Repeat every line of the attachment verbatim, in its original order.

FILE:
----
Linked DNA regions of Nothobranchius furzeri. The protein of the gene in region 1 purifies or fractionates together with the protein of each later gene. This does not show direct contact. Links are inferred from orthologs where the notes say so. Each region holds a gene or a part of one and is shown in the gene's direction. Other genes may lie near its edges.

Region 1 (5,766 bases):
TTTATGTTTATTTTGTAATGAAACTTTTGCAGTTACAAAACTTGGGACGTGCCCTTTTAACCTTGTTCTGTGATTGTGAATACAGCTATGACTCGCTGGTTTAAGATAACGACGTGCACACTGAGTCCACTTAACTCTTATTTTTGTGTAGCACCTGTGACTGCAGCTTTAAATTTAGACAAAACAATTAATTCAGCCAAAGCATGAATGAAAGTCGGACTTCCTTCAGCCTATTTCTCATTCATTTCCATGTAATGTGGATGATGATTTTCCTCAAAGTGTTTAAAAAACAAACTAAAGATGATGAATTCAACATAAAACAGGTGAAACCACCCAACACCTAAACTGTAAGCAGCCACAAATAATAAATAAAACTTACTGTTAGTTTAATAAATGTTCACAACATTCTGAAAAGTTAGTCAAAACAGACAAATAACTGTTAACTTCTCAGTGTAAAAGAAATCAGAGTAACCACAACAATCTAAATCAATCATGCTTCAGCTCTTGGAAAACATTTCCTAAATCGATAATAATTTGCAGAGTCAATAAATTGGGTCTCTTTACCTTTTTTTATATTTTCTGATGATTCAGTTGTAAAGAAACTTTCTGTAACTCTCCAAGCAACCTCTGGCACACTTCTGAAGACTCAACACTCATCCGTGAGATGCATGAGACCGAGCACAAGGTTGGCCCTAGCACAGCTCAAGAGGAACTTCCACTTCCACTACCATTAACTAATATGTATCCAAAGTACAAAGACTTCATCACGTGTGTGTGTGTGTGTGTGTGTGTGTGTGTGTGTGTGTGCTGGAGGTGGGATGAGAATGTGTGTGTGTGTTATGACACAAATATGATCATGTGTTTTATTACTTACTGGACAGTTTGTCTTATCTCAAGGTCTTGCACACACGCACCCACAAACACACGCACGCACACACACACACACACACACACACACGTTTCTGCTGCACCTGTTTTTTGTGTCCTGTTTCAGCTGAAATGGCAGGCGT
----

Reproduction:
Linked DNA regions of Nothobranchius furzeri. The protein of the gene in region 1 purifies or fractionates together with the protein of each later gene. This does not show direct contact. Links are inferred from orthologs where the notes say so. Each region holds a gene or a part of one and is shown in the gene's direction. Other genes may lie near its edges.

Region 1 (5,766 bases):
TTTATGTTTATTTTGTAATGAAACTTTTGCAGTTACAAAACTTGGGACGTGCCCTTTTAACCTTGTTCTGTGATTGTGAATACAGCTATGACTCGCTGGTTTAAGATAACGACGTGCACACTGAGTCCACTTAACTCTTATTTTTGTGTAGCACCTGTGACTGCAGCTTTAAATTTAGACAAAACAATTAATTCAGCCAAAGCATGAATGAAAGTCGGACTTCCTTCAGCCTATTTCTCATTCATTTCCATGTAATGTGGATGATGATTTTCCTCAAAGTGTTTAAAAAACAAACTAAAGATGATGAATTCAACATAAAACAGGTGAAACCACCCAACACCTAAACTGTAAGCAGCCACAAATAATAAATAAAACTTACTGTTAGTTTAATAAATGTTCACAACATTCTGAAAAGTTAGTCAAAACAGACAAATAACTGTTAACTTCTCAGTGTAAAAGAAATCAGAGTAACCACAACAATCTAAATCAATCATGCTTCAGCTCTTGGAAAACATTTCCTAAATCGATAATAATTTGCAGAGTCAATAAATTGGGTCTCTTTACCTTTTTTTATATTTTCTGATGATTCAGTTGTAAAGAAACTTTCTGTAACTCTCCAAGCAACCTCTGGCACACTTCTGAAGACTCAACACTCATCCGTGAGATGCATGAGACCGAGCACAAGGTTGGCCCTAGCACAGCTCAAGAGGAACTTCCACTTCCACTACCATTAACTAATATGTATCCAAAGTACAAAGACTTCATCACGTGTGTGTGTGTGTGTGTGTGTGTGTGTGTGTGTGTGTGCTGGAGGTGGGATGAGAATGTGTGTGTGTGTTATGACACAAATATGATCATGTGTTTTATTACTTACTGGACAGTTTGTCTTATCTCAAGGTCTTGCACACACGCACCCACAAACACACGCACGCACACACACACACACACACACACACACGTTTCTGCTGCACCTGTTTTTTGTGTCCTGTTTCAGCTGAAATGGCAGGCGT